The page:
▣ "today if you hear his voice" Verses 7-11 are a quote from the Septuagint of Ps. 95:7-11, which is a warning to Israel during the wilderness wandering against unbelief. Hebrews 3:17 through 4:13 is based on an exposition of this passage. This is a third class conditional sentence. They had the opportunity to see and hear (cf. v. 9) but willfully refused and hardened their hearts.

3:8 "do not harden your hearts as when they provoked me" The historical allusion is to Israel's wilderness wandering period. The Masoretic Hebrew text lists the geographical sites of Israel's rebellion as Meribah (cf. Exod.17:7; Num. 20:13) and Massah (cf. Exod.17:7; Deut. 6:16). The Septuagint translates them by their etymology (Meribah–place of strife and Massah–temptation, cf. v. 9).

The term "heart" refers to the entire person (cf. Deut. 6:4-5). These Israelites initially had faith, but later did not act in faith (i.e., the report of the 12 spies). As a result they were not permitted to enter the Promised Land.


"as in the day" Here is an example of the Hebrew term "yom" used in a figurative sense (cf. John 8:56; Heb. 8:9), not in the sense of a literal 24 hour period.


3:9 "tried Me by testing Me" The term "provoking" in v. 8 and the term "test" in v. 9 in the Masoretic Text are "meribah" and "massah," two geographical locations mentioned in Exod.17:1-7 where Israel rebelled against God.

In the Greek translation two different terms for "test" or "try" are used. The first (peirazō) normally had the connotation of "to test with a view toward destruction" and the second (dokimazō) "to test with a view toward approval," but in this context they are synonymous. See Special Topic at 2:18.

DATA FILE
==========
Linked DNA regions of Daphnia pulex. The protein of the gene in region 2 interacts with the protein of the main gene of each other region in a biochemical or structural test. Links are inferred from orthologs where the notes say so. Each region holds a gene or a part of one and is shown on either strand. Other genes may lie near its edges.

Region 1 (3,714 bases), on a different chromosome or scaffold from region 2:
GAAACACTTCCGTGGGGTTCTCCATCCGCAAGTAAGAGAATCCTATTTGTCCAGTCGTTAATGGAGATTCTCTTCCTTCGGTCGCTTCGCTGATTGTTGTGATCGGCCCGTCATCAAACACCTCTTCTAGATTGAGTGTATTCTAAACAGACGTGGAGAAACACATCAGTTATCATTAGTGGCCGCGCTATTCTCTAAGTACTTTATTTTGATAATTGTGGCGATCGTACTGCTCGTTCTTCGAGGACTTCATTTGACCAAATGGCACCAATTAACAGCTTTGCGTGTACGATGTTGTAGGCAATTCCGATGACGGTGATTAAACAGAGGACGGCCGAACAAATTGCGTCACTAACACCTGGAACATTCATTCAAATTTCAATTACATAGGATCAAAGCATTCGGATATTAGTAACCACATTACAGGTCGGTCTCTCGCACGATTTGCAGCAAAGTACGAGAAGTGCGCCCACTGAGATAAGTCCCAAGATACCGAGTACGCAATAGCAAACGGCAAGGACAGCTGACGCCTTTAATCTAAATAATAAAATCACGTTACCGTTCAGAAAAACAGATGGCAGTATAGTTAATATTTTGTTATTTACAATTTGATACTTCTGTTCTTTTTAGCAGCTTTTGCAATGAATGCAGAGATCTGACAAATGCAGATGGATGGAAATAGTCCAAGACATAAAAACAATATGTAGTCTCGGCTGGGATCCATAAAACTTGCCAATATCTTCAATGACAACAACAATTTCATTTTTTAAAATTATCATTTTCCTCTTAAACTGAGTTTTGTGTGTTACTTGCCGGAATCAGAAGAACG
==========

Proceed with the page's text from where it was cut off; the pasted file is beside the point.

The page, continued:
"and saw my works" God's miraculous dealings with the children of Israel during the forty year period of the wilderness wanderings did not bring them to complete trust. The parable in Luke 16 of Lazarus and the rich man combined with Matt. 24:24 shows that the miraculous is not necessarily the sign of God, nor the best tool for winning men to faith (cf. the devil's temptation of Jesus in Matt. 4:3,6).

"forty years" This number is used often in the Bible. It must be a Hebrew idiom for a long, indefinite period of time. Actually, in this context, it refers to 38 years (cf. Num. 14:34).

The author of Hebrews has modified both the Hebrew text and Greek text of this Psalm (e.g., Paul's quote of Ps. 68:18 in Eph. 4:8) by connecting the "forty years" with the Israelites seeing YHWH's miracles during the wilderness wandering period. However, the Masoretic Text and Septuagint relate the phrase to YHWH's anger at the people during this period (cf. Ps. 95:10). New Testament authors under inspiration often interpret the OT by rabbinical word plays. This seems to violate our modern commitment to authorial intent as the proper way to interpret the Bible. We must allow the NT authors the right to use the OT in ways that would be inappropriate for modern interpreters. We cannot reproduce the hermeneutical approach of the inspired authors.

3:10 "I was angry with this generation" A good example of YHWH's anger and judgment is found in Numbers 14:11,22-23,27-30,35.

"know" The Hebrew term has an element of personal relationship (cf. Gen. 4:1; Jer. 1:5), not just facts about someone or something. Biblical faith has both a cognitive element (truths) and a personal element (trust).

"My ways" There are many synonyms in Hebrew referring to God's Law (cf. Ps. 19:6-9; 119). God's will was clear to them (i.e., OT Israelites), but they willfully rejected it. This was the problem of the unbelieving Jewish recipients of Hebrews. The message of Jesus had changed "God's ways" (i.e., Matt. 5:21-48; Mark 7:19; 10:5-6). It was hard for these Jewish worshipers to leave Moses and trust completely in the Apostolic message of a "new covenant" (i.e., Jer. 31:31-34; Ezek. 36:22-38) totally apart from human performance!